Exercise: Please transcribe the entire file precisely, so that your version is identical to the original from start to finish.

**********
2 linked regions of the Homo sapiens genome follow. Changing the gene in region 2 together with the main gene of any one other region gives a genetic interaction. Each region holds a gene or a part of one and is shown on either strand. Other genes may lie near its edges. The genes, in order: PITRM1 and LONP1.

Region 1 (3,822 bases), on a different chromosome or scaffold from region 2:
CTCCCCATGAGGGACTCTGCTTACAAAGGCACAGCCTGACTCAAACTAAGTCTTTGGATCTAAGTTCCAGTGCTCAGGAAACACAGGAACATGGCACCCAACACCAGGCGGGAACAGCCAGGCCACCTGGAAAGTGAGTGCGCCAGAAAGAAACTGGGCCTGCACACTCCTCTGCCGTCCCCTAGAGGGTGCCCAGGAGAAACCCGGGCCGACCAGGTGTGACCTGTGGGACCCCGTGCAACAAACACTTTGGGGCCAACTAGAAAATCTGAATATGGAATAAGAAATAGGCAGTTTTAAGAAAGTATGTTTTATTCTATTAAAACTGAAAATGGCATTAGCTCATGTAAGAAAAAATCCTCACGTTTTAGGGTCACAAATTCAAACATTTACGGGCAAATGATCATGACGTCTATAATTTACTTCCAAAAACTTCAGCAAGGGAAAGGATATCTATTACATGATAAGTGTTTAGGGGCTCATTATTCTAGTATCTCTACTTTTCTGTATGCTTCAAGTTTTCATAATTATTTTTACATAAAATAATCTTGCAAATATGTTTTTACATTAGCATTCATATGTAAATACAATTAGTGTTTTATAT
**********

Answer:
2 linked regions of the Homo sapiens genome follow. Changing the gene in region 2 together with the main gene of any one other region gives a genetic interaction. Each region holds a gene or a part of one and is shown on either strand. Other genes may lie near its edges. The genes, in order: PITRM1 and LONP1.

Region 1 (3,822 bases), on a different chromosome or scaffold from region 2:
CTCCCCATGAGGGACTCTGCTTACAAAGGCACAGCCTGACTCAAACTAAGTCTTTGGATCTAAGTTCCAGTGCTCAGGAAACACAGGAACATGGCACCCAACACCAGGCGGGAACAGCCAGGCCACCTGGAAAGTGAGTGCGCCAGAAAGAAACTGGGCCTGCACACTCCTCTGCCGTCCCCTAGAGGGTGCCCAGGAGAAACCCGGGCCGACCAGGTGTGACCTGTGGGACCCCGTGCAACAAACACTTTGGGGCCAACTAGAAAATCTGAATATGGAATAAGAAATAGGCAGTTTTAAGAAAGTATGTTTTATTCTATTAAAACTGAAAATGGCATTAGCTCATGTAAGAAAAAATCCTCACGTTTTAGGGTCACAAATTCAAACATTTACGGGCAAATGATCATGACGTCTATAATTTACTTCCAAAAACTTCAGCAAGGGAAAGGATATCTATTACATGATAAGTGTTTAGGGGCTCATTATTCTAGTATCTCTACTTTTCTGTATGCTTCAAGTTTTCATAATTATTTTTACATAAAATAATCTTGCAAATATGTTTTTACATTAGCATTCATATGTAAATACAATTAGTGTTTTATAT